Thanks for being here when I came back…
Merry Christmas to you and yours! Stay cool and skate on, friends.
Thanks for being here when I came back…
Like Phil Robertson at a GLAAD convention, I’ve been getting a lot of attention lately. Ever since publishing part one of what I’m now calling the Larson Trilogy, I’ve been getting hammered both online and off for more content. Now I know what George Lucas felt like between Star Wars and Empire, just, you know, without the gobs of money people threw at him.
Jim Larson: (Rapping)So get your ideas, stack your ammo, but don’t come unless you come to battle, now mount up, jump in the saddle, this is it – it’s what you eat, sleep…
FirstLoser: Whoa, I just came to interview you man, I didn’t even bring my skates.
Larson: Damn son, you blew my groove! (Throws his helmet across the rink) It’s all about you, isn’t it?
FirstLoser: No man, no one wants to hear about me, they’re sick of that. This is about you.
Larson: Yeah, well hell man, I got more to tell, so let’s get this going.
FirstLoser: That’s what I’m saying Jim.
Larson: Next question then.
FirstLoser: Well, looking over what you gave me last time, it’s clear you’re a man for all skates. I mean you’ve pretty much cleaned up on inlines and quads, both in speed skating and in Roller Derby. Have you ever done any aggressive bowl skating? Skateboarding? Downhill? Roller skiing? Any other roller sport you want to dominate in the years to come?
Larson: It’s funny you ask this question, because I am surprised I haven’t had a serious injury before the one that happened this past June (2013, when he jacked himself up real good). Back in like 1987-1989, a buddy of mine that used to skate with us back home in Illinois had a huge half-pipe I used to quad skate on. We spent a lot of days and nights on this thing, under the lights. I actually got pretty good at it! I mean I wasn’t doing McTwists or anything like that, but just cruising and getting air off the coping. Grinds were some of the coolest things on quads, brother! We had a lot of fun!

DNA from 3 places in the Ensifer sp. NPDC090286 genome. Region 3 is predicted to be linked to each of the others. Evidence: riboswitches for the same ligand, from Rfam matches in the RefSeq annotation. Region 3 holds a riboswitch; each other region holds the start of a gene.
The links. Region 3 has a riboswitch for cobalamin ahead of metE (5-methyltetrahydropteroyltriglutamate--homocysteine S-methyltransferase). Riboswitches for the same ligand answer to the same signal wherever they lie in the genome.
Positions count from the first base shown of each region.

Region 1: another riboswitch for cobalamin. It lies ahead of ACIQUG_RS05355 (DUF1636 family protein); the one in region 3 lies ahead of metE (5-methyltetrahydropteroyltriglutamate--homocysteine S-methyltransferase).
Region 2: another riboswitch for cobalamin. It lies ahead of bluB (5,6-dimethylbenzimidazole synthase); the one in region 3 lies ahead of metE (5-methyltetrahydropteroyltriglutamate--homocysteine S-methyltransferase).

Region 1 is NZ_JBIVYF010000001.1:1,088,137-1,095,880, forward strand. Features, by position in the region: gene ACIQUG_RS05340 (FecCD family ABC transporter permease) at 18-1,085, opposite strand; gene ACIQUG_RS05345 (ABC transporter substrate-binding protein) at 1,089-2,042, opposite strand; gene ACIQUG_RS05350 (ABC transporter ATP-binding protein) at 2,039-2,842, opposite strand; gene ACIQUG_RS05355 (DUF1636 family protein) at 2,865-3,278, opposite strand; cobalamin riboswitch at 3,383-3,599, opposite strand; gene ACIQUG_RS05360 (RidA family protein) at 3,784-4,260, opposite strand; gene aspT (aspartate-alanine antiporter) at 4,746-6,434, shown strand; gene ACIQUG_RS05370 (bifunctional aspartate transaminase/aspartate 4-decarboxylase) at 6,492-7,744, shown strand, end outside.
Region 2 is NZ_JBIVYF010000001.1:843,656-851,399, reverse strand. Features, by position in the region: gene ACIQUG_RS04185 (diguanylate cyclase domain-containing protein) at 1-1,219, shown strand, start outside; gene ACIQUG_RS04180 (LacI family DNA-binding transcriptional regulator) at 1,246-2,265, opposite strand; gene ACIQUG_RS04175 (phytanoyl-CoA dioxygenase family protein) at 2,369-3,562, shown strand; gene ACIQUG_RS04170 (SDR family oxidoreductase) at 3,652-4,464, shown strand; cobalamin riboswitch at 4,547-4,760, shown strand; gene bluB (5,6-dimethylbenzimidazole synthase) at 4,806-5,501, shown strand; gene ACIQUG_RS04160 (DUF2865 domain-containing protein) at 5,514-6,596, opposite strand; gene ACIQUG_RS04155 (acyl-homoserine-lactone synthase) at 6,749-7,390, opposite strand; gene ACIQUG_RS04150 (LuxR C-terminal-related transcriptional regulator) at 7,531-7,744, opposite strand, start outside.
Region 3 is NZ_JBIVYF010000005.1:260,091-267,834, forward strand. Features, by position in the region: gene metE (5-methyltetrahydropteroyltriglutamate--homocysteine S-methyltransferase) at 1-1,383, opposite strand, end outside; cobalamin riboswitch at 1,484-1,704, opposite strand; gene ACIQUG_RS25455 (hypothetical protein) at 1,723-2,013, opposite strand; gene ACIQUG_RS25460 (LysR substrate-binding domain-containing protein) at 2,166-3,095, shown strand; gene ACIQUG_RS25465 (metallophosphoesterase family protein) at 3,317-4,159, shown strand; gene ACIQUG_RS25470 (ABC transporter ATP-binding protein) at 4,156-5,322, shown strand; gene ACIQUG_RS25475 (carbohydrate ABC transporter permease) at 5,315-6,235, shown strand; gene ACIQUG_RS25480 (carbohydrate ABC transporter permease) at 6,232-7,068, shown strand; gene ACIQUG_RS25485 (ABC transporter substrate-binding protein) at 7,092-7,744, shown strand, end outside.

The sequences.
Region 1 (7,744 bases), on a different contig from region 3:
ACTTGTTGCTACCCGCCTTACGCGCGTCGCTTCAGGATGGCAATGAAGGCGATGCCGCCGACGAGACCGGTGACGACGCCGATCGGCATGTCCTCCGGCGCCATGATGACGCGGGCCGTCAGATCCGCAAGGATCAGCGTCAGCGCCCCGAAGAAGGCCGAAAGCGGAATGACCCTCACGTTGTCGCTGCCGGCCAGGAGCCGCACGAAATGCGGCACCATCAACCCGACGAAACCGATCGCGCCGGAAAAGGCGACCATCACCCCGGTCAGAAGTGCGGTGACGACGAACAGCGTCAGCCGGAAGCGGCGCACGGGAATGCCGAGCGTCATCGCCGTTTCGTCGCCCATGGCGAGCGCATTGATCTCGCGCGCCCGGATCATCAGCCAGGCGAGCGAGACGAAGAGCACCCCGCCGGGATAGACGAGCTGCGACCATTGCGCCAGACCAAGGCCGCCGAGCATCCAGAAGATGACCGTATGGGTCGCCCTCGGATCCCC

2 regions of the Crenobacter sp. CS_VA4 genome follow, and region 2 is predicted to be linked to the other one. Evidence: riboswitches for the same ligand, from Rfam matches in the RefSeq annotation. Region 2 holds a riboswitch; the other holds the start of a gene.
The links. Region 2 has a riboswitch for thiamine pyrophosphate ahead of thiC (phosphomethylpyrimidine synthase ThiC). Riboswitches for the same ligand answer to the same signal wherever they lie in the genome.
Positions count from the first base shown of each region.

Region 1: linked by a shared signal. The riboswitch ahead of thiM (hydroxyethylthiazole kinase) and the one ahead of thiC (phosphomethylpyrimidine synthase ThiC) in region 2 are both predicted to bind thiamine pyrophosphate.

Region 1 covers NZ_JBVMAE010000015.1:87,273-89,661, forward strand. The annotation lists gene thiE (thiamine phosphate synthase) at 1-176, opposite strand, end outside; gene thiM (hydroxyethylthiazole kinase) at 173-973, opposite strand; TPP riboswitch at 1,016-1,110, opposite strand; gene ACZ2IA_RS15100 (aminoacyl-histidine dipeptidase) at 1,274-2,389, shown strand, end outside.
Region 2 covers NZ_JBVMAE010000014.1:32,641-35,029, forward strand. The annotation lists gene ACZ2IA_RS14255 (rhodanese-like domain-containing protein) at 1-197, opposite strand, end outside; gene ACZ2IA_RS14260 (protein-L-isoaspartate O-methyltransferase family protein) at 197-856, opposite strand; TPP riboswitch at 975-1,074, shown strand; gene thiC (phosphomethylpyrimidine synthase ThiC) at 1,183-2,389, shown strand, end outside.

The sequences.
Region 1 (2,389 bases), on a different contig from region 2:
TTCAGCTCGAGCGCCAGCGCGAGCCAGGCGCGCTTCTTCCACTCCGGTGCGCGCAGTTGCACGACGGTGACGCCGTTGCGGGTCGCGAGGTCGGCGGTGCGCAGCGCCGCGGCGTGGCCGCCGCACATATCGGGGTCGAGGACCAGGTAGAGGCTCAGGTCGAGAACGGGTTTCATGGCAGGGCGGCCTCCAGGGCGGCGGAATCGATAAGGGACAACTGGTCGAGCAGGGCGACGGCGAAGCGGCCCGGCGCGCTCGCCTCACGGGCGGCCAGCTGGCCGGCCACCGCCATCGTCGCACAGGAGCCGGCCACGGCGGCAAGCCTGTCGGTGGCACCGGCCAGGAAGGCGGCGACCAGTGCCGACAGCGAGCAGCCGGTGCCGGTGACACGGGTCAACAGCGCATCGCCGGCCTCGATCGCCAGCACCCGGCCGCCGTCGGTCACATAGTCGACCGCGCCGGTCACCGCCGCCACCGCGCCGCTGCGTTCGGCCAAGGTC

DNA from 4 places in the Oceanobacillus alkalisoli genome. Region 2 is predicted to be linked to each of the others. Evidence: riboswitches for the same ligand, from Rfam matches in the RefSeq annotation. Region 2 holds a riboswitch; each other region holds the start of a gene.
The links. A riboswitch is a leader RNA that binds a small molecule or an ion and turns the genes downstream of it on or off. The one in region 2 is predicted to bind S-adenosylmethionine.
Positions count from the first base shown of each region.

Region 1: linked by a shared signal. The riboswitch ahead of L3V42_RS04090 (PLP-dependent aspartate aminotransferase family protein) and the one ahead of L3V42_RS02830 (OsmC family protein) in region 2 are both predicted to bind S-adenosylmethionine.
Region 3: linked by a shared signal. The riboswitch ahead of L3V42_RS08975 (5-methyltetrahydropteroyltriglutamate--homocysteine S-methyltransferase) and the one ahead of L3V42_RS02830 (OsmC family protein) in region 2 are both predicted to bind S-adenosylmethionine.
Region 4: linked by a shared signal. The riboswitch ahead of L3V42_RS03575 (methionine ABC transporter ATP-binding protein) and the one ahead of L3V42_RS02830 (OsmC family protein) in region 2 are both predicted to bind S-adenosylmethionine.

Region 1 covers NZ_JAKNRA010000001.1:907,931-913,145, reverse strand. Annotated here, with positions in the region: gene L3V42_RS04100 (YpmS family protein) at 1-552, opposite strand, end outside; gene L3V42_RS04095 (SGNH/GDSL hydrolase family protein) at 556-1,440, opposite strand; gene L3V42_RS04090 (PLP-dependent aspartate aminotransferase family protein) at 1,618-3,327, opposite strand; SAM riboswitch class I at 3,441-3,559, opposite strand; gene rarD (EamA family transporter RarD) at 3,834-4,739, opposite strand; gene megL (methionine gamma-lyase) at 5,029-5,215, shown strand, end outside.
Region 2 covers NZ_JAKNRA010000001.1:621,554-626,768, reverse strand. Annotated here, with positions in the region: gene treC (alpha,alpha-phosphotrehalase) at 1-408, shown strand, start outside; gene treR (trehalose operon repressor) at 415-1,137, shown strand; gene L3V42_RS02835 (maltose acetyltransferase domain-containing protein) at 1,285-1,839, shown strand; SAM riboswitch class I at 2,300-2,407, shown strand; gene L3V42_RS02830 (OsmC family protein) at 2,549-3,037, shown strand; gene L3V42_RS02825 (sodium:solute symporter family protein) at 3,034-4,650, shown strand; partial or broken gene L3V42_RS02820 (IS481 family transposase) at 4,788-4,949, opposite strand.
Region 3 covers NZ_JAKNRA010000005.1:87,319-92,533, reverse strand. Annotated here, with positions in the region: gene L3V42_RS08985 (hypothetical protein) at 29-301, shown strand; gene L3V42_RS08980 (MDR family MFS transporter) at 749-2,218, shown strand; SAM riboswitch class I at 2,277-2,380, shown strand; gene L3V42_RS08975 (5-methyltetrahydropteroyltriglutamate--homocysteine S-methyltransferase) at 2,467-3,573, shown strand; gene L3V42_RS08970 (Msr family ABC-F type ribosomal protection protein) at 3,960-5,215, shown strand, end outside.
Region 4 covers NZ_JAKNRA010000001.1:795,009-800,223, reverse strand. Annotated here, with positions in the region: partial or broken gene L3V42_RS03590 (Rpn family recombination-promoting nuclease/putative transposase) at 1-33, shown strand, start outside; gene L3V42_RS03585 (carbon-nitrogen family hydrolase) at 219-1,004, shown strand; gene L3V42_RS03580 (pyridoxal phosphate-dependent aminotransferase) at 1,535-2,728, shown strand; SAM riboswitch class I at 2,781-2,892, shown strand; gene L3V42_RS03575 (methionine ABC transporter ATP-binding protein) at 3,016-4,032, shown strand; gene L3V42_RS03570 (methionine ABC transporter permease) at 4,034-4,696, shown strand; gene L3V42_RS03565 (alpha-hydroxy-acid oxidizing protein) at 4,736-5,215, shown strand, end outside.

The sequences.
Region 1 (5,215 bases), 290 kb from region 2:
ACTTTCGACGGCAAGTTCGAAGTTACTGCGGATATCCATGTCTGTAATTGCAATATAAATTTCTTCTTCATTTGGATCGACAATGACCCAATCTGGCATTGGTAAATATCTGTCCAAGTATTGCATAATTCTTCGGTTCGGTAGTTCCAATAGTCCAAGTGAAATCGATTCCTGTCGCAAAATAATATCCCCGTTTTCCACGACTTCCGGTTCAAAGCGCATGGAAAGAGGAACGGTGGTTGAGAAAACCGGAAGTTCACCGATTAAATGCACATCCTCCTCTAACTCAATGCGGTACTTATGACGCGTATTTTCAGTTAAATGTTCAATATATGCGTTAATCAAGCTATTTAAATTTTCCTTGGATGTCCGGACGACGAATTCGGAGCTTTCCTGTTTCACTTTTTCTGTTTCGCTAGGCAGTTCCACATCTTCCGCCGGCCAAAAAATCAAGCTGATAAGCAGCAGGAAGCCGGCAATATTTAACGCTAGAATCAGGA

FirstLoser: Wow, that memory lighted the mood in this place. I didn’t know what the hell you were setting me up for walking in here.
Larson: It’s all about the show man.
FirstLoser: So, obviously, you’re a guy who lives for this show. What’s keeping you going after all these years?
FirstLoser: I get that, and there are a lot of people who just hang around having fun with it, staying in touch. But you, you’re not just here having fun, you’re growing, even after all this time. What’s your motivation to train as hard as you do? Why do you keep skating, (getting in my way, taking all the damn medals)?